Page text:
The areas searched by the U.N. surveyors are the most fertile lands under Taliban control. Other areas, though they are somewhat fertile, have not traditionally been poppy growing areas and farmers are struggling to raise any crops at all because of severe drought. The rest of the land held by the Taliban is mountainous or desert, where poppies could not grow.
Karim Rahimi, the U.N. drug control liaison in Jalalabad, capital of Nangarhar province, said farmers were growing wheat or onions in fields where they once grew poppies.
“It is amazing, really, when you see the fields that last year were filled with poppies and this year there is wheat,” he said.
The Taliban enforced the ban by threatening to arrest village elders and mullahs who allowed poppies to be grown. Taliban soldiers patrolled in trucks armed with rocket-propelled grenade launchers. About 1,000 people in Nangarhar who tried to defy the ban were arrested and jailed until they agreed to destroy their crops.
Signs throughout Nangarhar warn against drug production and use, some calling it an “illicit phenomenon.” Another reads: “Be drug free, be happy.”
Last year, poppies grew on 12,600 acres of land in Nangarhar province. According to the U.N. survey, poppies were planted on only 17 acres there this season and all were destroyed by the Taliban.
“The Taliban have done their work very seriously,” Frahi said.
But the ban has badly hurt farmers in one of the world’s poorest countries, shattered by two decades of war and devastated by drought.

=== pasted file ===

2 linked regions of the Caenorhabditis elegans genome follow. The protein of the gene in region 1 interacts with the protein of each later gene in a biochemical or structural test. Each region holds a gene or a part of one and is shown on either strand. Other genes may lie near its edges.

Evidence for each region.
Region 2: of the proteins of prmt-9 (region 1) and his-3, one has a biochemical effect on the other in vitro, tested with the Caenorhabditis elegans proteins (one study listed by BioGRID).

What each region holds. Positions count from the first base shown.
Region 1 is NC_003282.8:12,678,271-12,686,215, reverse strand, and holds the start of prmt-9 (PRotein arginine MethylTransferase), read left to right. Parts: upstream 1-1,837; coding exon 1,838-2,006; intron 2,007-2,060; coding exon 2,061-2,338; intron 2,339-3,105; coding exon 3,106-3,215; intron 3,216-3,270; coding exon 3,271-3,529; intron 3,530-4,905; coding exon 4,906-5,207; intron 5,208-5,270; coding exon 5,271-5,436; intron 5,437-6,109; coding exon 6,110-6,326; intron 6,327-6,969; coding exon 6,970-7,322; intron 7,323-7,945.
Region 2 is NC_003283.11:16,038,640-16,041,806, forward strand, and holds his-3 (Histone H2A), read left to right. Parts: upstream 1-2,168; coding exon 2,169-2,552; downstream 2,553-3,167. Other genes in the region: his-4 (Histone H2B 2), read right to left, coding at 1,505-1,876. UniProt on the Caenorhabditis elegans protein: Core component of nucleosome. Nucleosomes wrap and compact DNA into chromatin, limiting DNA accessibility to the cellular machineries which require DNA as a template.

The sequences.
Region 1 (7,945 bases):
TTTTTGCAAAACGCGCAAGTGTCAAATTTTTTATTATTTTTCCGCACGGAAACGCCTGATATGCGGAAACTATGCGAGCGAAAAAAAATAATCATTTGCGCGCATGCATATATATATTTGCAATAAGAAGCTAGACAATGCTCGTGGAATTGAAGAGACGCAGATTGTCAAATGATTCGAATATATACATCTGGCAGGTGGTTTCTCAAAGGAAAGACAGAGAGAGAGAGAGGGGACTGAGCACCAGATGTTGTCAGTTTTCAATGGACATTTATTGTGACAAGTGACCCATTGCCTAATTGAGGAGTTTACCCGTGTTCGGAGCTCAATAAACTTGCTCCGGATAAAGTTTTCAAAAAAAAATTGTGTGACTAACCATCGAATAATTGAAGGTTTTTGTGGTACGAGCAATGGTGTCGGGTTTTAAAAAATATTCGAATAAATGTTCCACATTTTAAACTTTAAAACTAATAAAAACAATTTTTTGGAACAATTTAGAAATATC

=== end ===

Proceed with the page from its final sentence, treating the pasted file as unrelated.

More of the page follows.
Ahmed Rehman, who shares less than three acres in Nangarhar with his three brothers, said the opium he produced last year on part of the land brought him $1,100.
This year, he says, he will be lucky to get $300 for the onions and cattle feed he planted on the entire parcel.
“Life is very bad for me this year,” he said. “Last year I was able to buy meat and wheat and now this year there is nothing.”
But Rehman said he never considered defying the ban.
“The Taliban were patrolling all the time. Of course I was afraid. I did not want to go to jail and lose my freedom and my dignity,” he said, gesturing with dirt-caked hands.
Shams-ul-Haq Sayed, an officer of the Taliban drug control office in Jalalabad, said farmers need international aid.
“This year was the most important for us because growing poppies was part of their culture, and the first years are always the most difficult,” he said.
Tucci said discussions are under way on how to help the farmers.
Western diplomats in Pakistan have suggested the Taliban is simply trying to drive up the price of opium they have stockpiled. The State Department official also said Afghanistan could do more by destroying drug stockpiles and heroin labs and arresting producers and traffickers.
Frahi dismissed that as “nonsense” and said it is drug traffickers and shopkeepers who have stockpiles. Two pounds of opium worth $35 last year are now worth as much as $360, he said.
Mullah Amir Mohammed Haqqani, the Taliban’s top drug official in Nangarhar, said the ban would remain regardless of whether the Taliban received aid or international recognition.
“It is our decree that there will be no poppy cultivation. It is banned forever in this country,” he said. “Whether we get assistance or not, poppy growing will never be allowed again in our country.